By extension laws in 13 states is ready to enter into force If the Supreme Court defeats Roy v. Wade, a new era of limited access to birth control could break out in states that narrowly define when life begins, legal experts say.
“This is the new Jane Crow we are about to enter,” said Michelle Goodwin, a professor of law at the University of California, Irvine. The author of the book “Invisible women – the criminalization of motherhood”. »
“It is no longer hypothetical. The reality is already here, “said Goodwin, pointing to states that are considering legislation to limit the use of contraceptives by residents, such as Louisiana and Idaho.
Some conservative lawmakers have wasted no time in announcing that they are trying to limit or ban some types of emergency contraception, such as Plan B and other morning-after pills that can be used up to 72 hours after intercourse to prevent pregnancy.
Legislator of the leading Republican state of Idaho was offered last week that she will be open to a hearing on the emergency birth control ban, Senator Marsha Blackburn, R-Tenn., recently condemned Griswald v. Connecticut, 1965, which extended access to contraception for unmarried people.
In Louisiana, legislation He would classify abortion as murder; he would define “person” as from the moment of conception. Contraceptive methods, such as Plan B որոշ some types of IUDs or IUDs, may be restricted under the bill, says Katherine Cohen, UCLA Law Center’s Law Policy Officer.
“Anything that will prevent a fertilized egg from becoming a pregnancy and giving birth to a baby can be considered murder,” she said. “If you are defining a pregnancy, you are defining that a man is involved in this very fertilized egg, then you are technically defining legislation that an IUD can cause an abortion.”
Judge Samuel Alito draft opinion The tsunami of questions about whether her language could be used more than just abortion left a kind of legal vacuum.
In his 98-page argument, Alito wrote that Ron v. Wade should be ignored, as the Constitution “makes no reference to abortion; the provision of a proper procedure for change. “
Alito went on to distinguish between abortion and other rights guaranteed by the 14th Amendment, writing that the procedure was “fundamentally different because it destroys what the law now describes” as “unborn.”
How states define the “unborn” person will determine whether they will restrict the availability of contraceptives, especially birth control, which prevents fertilized egg implantation, says Jessica Arons, senior policy adviser at the American Civil Liberties Union.
“In the absence of a federal law that dictates this or that outcome, it will be state by state, but fundamental rights do not work that way,” he said. “People are going to feel a real disconnect between what they understood as bodily autonomy.”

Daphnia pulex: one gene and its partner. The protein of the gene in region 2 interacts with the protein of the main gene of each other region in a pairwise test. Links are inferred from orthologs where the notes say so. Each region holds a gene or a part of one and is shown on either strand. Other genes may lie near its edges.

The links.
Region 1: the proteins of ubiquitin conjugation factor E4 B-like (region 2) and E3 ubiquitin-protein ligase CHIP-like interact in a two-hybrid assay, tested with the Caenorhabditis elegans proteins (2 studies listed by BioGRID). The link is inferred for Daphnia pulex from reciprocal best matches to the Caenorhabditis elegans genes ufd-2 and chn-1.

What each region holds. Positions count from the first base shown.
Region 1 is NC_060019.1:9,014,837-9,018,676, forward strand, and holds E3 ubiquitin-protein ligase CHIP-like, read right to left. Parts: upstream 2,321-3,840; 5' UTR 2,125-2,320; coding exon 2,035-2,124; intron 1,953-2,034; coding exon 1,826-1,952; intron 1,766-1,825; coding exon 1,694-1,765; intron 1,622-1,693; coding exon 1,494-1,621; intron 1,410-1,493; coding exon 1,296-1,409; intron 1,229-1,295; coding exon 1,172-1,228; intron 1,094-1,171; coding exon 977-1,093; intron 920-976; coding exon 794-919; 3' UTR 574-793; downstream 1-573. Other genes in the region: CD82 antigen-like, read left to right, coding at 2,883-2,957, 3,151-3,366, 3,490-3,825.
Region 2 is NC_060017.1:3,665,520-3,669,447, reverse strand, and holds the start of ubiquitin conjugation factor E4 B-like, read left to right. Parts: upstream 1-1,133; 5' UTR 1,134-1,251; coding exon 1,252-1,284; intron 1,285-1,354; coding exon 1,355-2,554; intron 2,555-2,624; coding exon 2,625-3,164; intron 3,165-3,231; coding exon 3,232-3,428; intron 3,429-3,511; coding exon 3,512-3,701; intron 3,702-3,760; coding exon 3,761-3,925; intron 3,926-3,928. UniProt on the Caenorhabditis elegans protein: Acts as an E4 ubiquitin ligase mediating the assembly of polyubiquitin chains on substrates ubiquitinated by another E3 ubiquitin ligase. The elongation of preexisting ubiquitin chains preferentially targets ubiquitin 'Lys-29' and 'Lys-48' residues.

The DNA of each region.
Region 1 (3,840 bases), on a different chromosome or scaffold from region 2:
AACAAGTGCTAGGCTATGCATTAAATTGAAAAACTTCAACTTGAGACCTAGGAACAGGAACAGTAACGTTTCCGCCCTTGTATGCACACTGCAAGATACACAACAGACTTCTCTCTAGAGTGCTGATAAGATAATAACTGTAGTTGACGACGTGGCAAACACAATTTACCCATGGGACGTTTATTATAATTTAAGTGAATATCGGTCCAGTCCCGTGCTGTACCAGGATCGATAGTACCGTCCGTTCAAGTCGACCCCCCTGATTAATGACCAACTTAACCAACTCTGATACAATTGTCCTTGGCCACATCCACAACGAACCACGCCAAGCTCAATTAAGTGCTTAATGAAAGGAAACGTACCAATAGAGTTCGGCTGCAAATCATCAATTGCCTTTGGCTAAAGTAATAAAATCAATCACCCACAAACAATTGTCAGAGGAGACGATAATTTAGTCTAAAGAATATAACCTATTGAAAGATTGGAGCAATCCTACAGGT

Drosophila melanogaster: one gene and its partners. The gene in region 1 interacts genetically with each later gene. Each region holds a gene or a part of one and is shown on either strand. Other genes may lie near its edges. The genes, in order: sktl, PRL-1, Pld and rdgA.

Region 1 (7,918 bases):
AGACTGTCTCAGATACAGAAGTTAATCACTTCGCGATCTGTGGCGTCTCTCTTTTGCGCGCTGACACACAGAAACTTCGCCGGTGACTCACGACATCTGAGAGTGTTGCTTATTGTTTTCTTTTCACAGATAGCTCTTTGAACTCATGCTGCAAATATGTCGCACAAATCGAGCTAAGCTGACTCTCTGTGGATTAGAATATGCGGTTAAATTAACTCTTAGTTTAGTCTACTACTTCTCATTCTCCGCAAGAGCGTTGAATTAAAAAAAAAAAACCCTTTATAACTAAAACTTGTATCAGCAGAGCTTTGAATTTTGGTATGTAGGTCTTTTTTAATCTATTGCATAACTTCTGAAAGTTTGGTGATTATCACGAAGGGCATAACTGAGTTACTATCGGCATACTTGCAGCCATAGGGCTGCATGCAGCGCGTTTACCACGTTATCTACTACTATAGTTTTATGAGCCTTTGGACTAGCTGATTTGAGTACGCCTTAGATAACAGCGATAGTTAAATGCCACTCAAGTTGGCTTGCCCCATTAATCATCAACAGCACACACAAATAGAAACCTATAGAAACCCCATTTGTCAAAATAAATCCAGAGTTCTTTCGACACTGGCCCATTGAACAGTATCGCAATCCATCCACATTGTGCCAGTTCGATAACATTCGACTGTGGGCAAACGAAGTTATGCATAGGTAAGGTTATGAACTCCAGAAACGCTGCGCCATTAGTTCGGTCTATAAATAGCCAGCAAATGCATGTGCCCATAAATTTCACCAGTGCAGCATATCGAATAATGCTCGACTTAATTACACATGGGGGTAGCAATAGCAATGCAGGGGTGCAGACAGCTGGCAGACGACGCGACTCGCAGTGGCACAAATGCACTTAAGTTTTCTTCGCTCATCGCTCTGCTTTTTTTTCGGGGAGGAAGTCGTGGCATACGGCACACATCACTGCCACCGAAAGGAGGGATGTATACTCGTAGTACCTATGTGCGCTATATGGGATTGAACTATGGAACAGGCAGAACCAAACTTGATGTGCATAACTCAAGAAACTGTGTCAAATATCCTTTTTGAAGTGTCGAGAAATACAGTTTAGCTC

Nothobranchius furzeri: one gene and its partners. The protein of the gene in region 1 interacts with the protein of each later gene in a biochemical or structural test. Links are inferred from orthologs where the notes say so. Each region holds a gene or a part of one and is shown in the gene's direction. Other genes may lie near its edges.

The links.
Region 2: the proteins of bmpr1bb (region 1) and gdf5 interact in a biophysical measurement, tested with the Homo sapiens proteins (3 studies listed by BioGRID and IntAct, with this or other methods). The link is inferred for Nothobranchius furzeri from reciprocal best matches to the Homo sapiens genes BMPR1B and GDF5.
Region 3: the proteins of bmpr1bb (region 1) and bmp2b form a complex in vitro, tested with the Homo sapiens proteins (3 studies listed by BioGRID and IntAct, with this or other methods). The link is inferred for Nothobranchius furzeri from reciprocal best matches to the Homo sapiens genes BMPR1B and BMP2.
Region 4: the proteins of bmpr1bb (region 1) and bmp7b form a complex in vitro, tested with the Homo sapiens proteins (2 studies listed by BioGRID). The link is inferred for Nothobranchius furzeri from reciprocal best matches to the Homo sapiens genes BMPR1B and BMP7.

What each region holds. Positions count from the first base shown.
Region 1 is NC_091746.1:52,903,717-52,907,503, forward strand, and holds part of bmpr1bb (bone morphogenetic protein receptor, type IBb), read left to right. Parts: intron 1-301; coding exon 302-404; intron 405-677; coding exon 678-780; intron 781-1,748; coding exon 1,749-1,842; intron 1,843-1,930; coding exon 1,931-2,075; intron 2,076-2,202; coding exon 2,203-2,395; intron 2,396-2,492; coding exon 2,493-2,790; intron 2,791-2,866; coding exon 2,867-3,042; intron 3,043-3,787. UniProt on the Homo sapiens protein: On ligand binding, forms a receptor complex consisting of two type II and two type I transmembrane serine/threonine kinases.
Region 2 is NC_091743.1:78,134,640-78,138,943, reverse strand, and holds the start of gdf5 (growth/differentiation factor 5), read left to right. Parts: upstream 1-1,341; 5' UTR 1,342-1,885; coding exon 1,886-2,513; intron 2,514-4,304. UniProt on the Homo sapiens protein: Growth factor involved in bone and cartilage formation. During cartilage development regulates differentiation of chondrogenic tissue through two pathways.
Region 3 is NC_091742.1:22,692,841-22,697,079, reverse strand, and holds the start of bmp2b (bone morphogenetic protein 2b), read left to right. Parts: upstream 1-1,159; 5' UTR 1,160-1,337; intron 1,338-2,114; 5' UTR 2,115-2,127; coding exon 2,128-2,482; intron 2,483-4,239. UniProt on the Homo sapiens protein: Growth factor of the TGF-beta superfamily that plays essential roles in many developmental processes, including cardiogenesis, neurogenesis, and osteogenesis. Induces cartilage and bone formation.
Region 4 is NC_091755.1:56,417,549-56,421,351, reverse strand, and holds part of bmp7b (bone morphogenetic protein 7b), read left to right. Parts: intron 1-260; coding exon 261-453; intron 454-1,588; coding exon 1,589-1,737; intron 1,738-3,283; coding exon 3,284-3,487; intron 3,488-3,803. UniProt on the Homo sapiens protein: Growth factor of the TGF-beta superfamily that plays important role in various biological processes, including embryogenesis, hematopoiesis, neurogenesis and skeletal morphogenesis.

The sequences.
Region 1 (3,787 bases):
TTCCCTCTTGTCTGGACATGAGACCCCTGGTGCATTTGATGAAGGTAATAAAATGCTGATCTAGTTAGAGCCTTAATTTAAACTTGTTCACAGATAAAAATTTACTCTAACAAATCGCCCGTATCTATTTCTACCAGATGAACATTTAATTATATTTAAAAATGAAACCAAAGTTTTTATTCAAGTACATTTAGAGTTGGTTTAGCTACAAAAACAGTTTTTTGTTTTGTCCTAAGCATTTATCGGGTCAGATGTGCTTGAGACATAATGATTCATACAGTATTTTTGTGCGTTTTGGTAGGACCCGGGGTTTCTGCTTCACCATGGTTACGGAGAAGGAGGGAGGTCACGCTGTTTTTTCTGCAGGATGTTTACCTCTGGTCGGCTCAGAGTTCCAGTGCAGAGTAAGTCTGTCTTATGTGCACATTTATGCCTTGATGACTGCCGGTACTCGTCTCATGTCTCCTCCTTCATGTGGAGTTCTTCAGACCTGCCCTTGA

For Conservatives who want to restrict more than just abortion, Alito’s opinion will create a bill for the Supreme Court that would empower states to regulate a number of individual rights that are backed by interpretations of the past. 14th changeincluding access to contraception.
“If this opinion really becomes law, you can see that many abortion rights are in jeopardy,” said Maxwell Mack, an associate professor of political science at John Jay College of Criminal Justice in New York. “The way the draft opinion is written, it opens the door to many unanswered questions that will allow conservatives to really target contraception.”
“Eliminating Alito’s abortion as something that is guaranteed by the 14th amendment makes everything else less secure,” he added. “Everything returns to him. “What is clearly written in the Constitution, what is fundamental freedom for the concept?”
While the Constitution does not mention abortion, it does not mention the right to privacy. The Supreme Court has codified the concept over the years through various rulings, including Ron v. Wade. The idea was applied to circumstances that are less socially divisive, including Fourth Amendment, which prevents police from searching people’s property for no apparent reason.
“But abortion continues to have a profound cultural and legal impact, leading to what experts call it.”abortion exclusivityThe idea is that abortion is more strictly regulated than other medical procedures, as it carries with it a moral issue that forces courts to discuss more vigorously something that would otherwise be left to medical professionals.
“You do not see other forms of health care where people who do not have a medical examination set specific rules for how you should provide health care,” said Cohen of UCLA.
“We treat abortion differently.”
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